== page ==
Richard Petty would run his final Cup race. Six drivers — some from racing’s royalty — entered with at least a mathematical chance to win the championship. A future superstar was set to make his first series start.

For the first time since that memorable fall day in Atlanta, a season finale has the power to match the significance of that 1992 race. Today’s Cup finale from Homestead-Miami Speedway (3 p.m. ET on NBC) features a four-man battle for the title and the departure of fan favorites, including the sport’s most popular driver.

“This is a lot of parallel to what ’92 was,’’ said Bill Elliott, who won the race that day in Atlanta but lost the championship by 10 points to Alan Kulwicki. “I still look back (to that race) as a big deal.’’

Petty said today’s race is “like a changing of the guard. You got so many different facets here.”

Dale Earnhardt Jr., the 14-time and assuredly soon-to-be the 15-time most popular driver, will run his final Cup race.

I’m having a hard time trying to put my emotions and thoughts into words,’’ Earnhardt said Friday. “Usually I’m pretty decent at it.’’

Danica Patrick, a pioneering driver who introduced many young girls to the sport, announced Friday in an emotional press conference that this will be her final full-time season as a driver. She plans to run only the Daytona 500 and Indianapolis 500 next year.

“I feel like this is where my life should be headed,’’ she said.

Former champion Matt Kenseth, is set to depart the sport after this season. Whether he’ll return is uncertain. He’s left that possibility open but has no ride for next year and concedes he might not race in Cup again.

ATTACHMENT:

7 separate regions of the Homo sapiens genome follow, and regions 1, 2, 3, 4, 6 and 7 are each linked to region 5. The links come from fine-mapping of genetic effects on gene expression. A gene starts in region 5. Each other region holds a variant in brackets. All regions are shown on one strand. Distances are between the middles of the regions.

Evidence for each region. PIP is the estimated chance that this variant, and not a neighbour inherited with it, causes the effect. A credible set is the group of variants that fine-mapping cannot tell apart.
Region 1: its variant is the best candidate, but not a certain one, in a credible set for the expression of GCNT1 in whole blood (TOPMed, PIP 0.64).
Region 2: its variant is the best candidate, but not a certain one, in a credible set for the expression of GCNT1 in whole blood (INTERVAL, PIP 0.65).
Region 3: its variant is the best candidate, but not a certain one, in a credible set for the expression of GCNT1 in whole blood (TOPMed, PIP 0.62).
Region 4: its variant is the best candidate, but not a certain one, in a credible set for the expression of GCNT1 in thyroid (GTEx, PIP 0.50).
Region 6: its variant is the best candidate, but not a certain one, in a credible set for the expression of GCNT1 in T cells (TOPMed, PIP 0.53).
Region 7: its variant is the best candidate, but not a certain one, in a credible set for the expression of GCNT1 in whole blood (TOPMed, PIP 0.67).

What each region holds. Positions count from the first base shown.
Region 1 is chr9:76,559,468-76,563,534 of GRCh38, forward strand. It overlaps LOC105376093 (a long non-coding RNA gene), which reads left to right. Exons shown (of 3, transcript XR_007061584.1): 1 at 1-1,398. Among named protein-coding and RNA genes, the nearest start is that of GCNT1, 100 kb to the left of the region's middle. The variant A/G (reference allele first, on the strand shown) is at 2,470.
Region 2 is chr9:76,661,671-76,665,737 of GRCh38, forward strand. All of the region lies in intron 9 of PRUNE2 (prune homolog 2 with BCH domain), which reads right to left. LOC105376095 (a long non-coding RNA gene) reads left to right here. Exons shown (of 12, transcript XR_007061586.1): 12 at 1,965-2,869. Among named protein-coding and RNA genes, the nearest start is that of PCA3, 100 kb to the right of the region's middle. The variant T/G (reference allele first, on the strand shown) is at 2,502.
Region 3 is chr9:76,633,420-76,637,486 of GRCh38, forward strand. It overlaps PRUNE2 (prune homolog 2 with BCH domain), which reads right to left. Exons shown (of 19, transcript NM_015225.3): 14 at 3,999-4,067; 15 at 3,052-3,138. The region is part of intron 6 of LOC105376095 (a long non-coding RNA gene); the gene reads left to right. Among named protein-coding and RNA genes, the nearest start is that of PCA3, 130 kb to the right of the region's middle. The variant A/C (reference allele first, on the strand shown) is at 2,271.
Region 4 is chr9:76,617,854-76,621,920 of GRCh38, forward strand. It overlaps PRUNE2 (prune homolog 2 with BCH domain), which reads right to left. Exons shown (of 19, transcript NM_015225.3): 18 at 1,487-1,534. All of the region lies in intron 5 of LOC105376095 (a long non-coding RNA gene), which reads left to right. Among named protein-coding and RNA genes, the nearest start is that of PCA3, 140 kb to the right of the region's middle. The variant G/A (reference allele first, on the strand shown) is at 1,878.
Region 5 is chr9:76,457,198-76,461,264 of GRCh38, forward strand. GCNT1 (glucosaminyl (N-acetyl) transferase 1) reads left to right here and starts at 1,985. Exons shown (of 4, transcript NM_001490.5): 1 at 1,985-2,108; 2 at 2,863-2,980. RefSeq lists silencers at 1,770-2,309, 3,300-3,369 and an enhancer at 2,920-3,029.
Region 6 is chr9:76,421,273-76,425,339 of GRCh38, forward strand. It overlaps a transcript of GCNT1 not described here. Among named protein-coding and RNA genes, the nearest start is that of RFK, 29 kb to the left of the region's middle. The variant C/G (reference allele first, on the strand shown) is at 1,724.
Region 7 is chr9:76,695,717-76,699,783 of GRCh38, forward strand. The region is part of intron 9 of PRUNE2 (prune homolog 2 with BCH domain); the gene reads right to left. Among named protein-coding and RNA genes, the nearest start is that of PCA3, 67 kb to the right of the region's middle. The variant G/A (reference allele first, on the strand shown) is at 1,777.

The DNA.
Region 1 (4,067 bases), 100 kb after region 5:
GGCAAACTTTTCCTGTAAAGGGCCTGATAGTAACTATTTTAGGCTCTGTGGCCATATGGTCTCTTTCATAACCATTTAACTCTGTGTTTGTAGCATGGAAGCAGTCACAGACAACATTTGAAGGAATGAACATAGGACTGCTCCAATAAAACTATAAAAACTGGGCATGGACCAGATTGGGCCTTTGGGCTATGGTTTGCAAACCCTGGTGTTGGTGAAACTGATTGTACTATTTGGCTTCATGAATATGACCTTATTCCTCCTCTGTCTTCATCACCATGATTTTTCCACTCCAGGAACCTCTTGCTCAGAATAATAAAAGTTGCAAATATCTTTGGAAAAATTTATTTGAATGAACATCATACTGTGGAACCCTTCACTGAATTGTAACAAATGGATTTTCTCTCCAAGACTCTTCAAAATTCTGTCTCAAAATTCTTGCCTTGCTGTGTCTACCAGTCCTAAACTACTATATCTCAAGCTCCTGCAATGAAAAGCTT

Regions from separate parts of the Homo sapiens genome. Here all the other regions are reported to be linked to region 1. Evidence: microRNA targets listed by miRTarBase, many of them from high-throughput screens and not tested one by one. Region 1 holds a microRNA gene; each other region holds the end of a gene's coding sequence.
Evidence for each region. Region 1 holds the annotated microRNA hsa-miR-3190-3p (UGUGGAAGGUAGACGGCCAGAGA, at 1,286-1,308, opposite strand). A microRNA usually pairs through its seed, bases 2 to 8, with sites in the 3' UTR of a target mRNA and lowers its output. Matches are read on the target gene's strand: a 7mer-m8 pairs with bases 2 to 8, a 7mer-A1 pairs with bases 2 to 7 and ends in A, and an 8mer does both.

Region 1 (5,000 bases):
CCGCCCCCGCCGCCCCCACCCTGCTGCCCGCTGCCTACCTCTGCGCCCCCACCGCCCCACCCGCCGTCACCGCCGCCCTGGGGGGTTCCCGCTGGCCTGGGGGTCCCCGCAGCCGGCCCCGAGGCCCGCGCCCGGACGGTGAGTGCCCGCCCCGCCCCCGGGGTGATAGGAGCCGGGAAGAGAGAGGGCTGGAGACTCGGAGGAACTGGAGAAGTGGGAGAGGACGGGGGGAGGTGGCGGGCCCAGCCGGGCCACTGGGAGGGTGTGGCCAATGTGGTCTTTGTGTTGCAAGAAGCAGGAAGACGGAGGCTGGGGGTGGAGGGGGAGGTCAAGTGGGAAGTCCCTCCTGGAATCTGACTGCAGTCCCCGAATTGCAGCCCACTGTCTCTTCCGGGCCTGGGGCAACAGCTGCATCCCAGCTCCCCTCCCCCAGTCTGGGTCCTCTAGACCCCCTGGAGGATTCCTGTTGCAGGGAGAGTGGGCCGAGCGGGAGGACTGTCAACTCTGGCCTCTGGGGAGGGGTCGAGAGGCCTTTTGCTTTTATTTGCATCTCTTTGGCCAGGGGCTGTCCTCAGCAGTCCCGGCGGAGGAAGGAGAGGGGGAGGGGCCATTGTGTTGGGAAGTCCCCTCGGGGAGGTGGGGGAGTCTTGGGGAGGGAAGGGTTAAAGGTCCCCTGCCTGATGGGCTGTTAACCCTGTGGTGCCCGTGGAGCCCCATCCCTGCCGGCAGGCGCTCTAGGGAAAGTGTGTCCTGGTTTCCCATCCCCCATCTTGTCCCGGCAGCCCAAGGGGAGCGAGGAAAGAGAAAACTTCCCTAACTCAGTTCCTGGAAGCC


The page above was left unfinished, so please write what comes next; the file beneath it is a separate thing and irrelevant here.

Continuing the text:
And, there’s a four-driver race for the championship between Martin Truex Jr., Kyle Busch, Kevin Harvick and Brad Keselowski

Busch, Harvick and Keselowski each seek a second title and would join seven-time champ Jimmie Johnson as the only active multi-time champions. Truex, whose team has endured heartbreak and tragedy throughout the season, seeks his first series title.

“I know it’s a big mark,’’ Keselowski said of becoming a two-time series champ. “There’s only 15 drivers in the sport that have won multiple championships, and we’re 60‑some years into the sport now. 

“So if you think about it, there’s only been 15 multiple champions, and two of them are ‑ or at least one of them’s active now, and (Gordon and Tony Stewart haven’t) had a chance to get in the Hall of Fame, but it’s pretty much a certainty that those drivers will be in the Hall of Fame. Multiple championship drivers always will be. And it’s a chance to really make myself a Hall of Fame driver. That’s not something that anyone takes for granted.’’

That 1992 Atlanta race featured eight Hall of Famers: Petty, Elliott, Dale Earnhardt, Darrell Waltrip, Terry Labonte, Rusty Wallace, Dale Jarrett and Mark Martin and that list will grow in the coming years with Gordon and likely Davey Allison and Alan Kulwicki.

“I think the sport has evolved very well,’’ Elliott said.

One can only imagine what they might say of Sunday’s race 25 years from now.

 and on Facebook

NASCAR America: Dale Jarrett on 25th anniversary of Alan Kulwicki’s championship

Leave a comment

It was Nov. 15, 1992. Entering the Winston Cup season finale at Atlanta Motor Speedway, six drivers were in play for the title, including Davey Allison and Bill Elliott.

It also was the final Cup race for seven-time champ Richard Petty and the first Cup race for a young up-and-comer who would go on to win four Cup crowns himself, namely, Jeff Gordon.